Qualifying a Georgia Jury – What can you ask them on the topic of Insurance?   Leave a comment

In car wreck cases in Georgia, the jury is not allowed to know whether or how much insurance the defendant has available to satisfy a verdict and judgment against him or her.  However, jurors must be qualified as to whether they are shareholders, officers, directors or employees of the defendant’s insurance carrier, and, when it’s a mutual insurance company such as State Farm, jurors must also be qualified as to whether they or their family members are policy holders of the defendant’s insurance company.

Defendants get testy about this because they believe that the qualification of the jury as to the insurance carrier is a gaping loophole in the law that allows the jury to essentially be told that the defendant has insurance.  In Park v Nichols, 2011 Ga. App. LEXIS 95, (Feb. 15, 2011), the defendant’s Insurer, Nationwide Mutual Fire Insurance Company was mentioned by name four times.  First, the Trial Court pre-qualified the jury as to officers, directors, shareholders, and employers of Nationwide. Next, the Court asked if any members of the panel were policy holders of Nationwide. Then, the Court asked if any jurors were related by blood or marriage to a director, agent, shareholder, or employee of Nationwide.  The defense team moved for a mistrial but the trial court refused.  On appeal, the Georgia Court of Appeals agreed, holding that repeating the name of the insurer is appropriate in questioning the prospective jurors about their potential financial interest in the outcome of the case.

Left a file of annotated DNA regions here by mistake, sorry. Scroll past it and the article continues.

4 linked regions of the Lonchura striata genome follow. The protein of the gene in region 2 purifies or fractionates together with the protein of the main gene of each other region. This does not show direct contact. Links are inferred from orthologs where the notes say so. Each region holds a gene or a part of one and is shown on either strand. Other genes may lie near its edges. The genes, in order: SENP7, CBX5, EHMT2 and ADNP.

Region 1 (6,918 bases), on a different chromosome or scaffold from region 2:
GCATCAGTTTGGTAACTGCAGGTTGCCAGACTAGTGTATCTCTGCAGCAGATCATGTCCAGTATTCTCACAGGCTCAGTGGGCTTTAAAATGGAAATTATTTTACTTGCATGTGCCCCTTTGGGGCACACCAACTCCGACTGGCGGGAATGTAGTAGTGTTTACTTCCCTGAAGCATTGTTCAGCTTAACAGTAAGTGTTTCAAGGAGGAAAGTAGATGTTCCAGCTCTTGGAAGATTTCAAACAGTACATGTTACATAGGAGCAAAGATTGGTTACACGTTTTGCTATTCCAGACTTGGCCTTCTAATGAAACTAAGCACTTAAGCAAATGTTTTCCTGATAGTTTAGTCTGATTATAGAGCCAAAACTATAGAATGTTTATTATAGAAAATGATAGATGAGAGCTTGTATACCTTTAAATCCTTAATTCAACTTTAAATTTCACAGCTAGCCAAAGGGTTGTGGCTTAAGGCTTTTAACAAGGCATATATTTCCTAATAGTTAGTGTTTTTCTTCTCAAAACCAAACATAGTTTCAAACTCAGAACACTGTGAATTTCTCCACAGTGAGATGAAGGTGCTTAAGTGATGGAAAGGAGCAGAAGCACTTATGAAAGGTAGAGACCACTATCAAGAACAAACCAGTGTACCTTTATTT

These rules essentially choose between the lesser of two evils. The alternative would be to allow a senior executive of Nationwide to sit on a jury in which one of his customers was being blamed for a wreck. Of course not.

Many defense teams also complain when the plaintiff asks about the employment background of the prospective jurors and specifically asks whether they or their family members work in the insurance industry.  Georgia law permits these questions as well and for good reason.  For example, if a prospective juror has been a Nationwide personal injury adjuster for forty years, the Plaintiff is entitled to know that information and to factor it in to her preemptive strikes.  See Norfolk vs. Perkins, 24 Ga App 552 (1997) (holding that prospective juror’s insurance background was a legitimate rationale for plaintiff’s preemptory strike as non-race based rationale).

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